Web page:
The six Arab States of the Gulf Cooperation Council (GCC) are all monarchies, but their societies, economies and politics are organised primarily through kinship, in the form of extended families and tribes.
No other region in the world consists of states so traditional in their organisation, developing at rates well above global averages, are ultra-modern in many other regards.
The book examines the paradox of the persisting importance of family and tribe in the face of modernisation. It evaluates past and present roles of kinship in the GCC states, assesses the impacts of change, and speculates on likely future patterns of social, economic and political organisation.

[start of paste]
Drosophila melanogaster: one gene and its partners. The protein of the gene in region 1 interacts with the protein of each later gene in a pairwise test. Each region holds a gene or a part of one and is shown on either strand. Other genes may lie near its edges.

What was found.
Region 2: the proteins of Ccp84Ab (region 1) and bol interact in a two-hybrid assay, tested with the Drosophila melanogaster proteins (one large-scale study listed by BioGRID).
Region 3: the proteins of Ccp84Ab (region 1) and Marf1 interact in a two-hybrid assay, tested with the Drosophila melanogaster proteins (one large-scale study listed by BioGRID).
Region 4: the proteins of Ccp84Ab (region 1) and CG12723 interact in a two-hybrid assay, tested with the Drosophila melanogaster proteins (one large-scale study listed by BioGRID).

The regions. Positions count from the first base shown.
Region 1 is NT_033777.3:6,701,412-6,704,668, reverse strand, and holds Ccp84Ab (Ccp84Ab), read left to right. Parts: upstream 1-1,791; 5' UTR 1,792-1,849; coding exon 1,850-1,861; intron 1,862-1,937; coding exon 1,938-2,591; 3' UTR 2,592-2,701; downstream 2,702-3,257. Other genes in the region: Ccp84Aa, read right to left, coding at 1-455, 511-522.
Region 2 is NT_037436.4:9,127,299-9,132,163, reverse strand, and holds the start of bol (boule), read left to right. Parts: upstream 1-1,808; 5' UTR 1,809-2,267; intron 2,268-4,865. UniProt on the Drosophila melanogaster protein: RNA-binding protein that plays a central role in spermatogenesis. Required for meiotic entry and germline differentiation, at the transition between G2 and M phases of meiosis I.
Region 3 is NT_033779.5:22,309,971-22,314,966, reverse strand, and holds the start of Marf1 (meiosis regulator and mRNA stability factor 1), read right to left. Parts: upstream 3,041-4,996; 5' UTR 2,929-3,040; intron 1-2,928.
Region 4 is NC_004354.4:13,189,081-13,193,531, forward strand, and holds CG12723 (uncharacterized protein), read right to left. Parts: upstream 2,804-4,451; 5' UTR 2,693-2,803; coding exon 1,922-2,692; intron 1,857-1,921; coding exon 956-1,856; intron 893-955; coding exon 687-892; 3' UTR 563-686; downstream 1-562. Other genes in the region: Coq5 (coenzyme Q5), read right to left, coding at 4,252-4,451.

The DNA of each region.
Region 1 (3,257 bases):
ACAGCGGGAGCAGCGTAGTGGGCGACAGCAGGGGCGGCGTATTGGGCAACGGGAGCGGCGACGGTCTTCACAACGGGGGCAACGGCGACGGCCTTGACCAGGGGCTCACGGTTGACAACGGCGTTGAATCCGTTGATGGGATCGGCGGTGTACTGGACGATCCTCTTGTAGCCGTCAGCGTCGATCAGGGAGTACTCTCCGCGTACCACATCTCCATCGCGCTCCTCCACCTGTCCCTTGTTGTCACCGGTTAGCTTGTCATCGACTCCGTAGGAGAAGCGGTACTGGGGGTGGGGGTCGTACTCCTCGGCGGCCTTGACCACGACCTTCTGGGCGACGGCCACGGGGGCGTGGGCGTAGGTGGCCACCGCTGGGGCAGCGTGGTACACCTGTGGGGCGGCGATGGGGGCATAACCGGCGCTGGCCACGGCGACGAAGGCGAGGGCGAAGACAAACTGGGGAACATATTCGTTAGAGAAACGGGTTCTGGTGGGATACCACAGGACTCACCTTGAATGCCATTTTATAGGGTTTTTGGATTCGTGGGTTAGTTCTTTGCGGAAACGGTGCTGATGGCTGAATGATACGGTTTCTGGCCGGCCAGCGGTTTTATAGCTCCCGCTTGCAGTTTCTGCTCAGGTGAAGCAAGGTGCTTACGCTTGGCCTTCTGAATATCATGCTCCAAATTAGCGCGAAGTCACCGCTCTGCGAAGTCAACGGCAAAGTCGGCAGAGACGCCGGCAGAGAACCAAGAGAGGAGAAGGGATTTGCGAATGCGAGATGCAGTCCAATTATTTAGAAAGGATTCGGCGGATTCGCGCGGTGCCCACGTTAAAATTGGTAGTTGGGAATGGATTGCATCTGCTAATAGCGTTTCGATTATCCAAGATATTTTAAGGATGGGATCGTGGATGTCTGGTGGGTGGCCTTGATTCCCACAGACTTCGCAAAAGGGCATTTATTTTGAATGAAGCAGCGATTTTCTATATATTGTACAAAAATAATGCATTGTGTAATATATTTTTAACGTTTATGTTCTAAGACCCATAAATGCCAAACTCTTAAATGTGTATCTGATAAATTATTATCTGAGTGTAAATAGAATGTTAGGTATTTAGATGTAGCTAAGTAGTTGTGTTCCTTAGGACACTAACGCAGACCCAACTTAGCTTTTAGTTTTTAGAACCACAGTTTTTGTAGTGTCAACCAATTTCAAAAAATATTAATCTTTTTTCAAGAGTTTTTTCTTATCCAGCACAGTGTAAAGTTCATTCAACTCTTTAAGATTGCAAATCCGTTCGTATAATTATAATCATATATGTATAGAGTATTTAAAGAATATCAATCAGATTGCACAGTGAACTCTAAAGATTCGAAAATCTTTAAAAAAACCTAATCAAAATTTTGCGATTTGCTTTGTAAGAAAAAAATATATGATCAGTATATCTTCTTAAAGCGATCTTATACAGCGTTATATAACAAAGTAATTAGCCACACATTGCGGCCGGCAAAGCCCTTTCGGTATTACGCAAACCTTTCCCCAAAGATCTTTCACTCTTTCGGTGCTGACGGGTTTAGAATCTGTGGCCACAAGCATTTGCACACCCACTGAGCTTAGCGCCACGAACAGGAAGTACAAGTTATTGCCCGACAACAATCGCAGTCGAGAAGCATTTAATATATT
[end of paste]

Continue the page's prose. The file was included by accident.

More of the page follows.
Contributors include Shaikha Hind bint Salman al-Khlifa, Salwa al-Khateeb, Fred H. Lawson, Mandana Limbert, James Onley, J. E. Peterson, Jean-Fraçois Seznec and Ali al-Tarrah.
About the Editor(s)
Dr Alanoud Alsharekh is a member of the Advisory Council of the London Middle East Institute at the School of Oriental and African Studies and a consultant for the United Nations Development Fund for Women (UNIFEM). She is one of the few individual recipients of a Middle East Partnership Initiative grant and also holds a Fulbright scholarship.